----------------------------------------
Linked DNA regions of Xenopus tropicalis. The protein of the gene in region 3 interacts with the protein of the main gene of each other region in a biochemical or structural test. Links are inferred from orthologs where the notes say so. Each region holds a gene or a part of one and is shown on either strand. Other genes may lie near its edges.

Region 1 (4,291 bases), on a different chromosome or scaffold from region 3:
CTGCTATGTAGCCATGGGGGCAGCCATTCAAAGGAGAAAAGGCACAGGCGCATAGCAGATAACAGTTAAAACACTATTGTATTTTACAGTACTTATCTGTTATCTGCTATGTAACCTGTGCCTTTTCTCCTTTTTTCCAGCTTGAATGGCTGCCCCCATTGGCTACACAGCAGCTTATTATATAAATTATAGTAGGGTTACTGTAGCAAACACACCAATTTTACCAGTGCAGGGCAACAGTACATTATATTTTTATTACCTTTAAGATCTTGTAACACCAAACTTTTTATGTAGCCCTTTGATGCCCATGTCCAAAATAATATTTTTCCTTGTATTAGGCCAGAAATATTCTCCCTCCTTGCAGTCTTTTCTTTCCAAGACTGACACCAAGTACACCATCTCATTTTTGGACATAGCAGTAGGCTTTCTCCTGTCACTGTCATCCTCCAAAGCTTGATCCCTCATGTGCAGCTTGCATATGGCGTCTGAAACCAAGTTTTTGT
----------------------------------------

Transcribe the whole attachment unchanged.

Linked DNA regions of Xenopus tropicalis. The protein of the gene in region 3 interacts with the protein of the main gene of each other region in a biochemical or structural test. Links are inferred from orthologs where the notes say so. Each region holds a gene or a part of one and is shown on either strand. Other genes may lie near its edges.

Region 1 (4,291 bases), on a different chromosome or scaffold from region 3:
CTGCTATGTAGCCATGGGGGCAGCCATTCAAAGGAGAAAAGGCACAGGCGCATAGCAGATAACAGTTAAAACACTATTGTATTTTACAGTACTTATCTGTTATCTGCTATGTAACCTGTGCCTTTTCTCCTTTTTTCCAGCTTGAATGGCTGCCCCCATTGGCTACACAGCAGCTTATTATATAAATTATAGTAGGGTTACTGTAGCAAACACACCAATTTTACCAGTGCAGGGCAACAGTACATTATATTTTTATTACCTTTAAGATCTTGTAACACCAAACTTTTTATGTAGCCCTTTGATGCCCATGTCCAAAATAATATTTTTCCTTGTATTAGGCCAGAAATATTCTCCCTCCTTGCAGTCTTTTCTTTCCAAGACTGACACCAAGTACACCATCTCATTTTTGGACATAGCAGTAGGCTTTCTCCTGTCACTGTCATCCTCCAAAGCTTGATCCCTCATGTGCAGCTTGCATATGGCGTCTGAAACCAAGTTTTTGT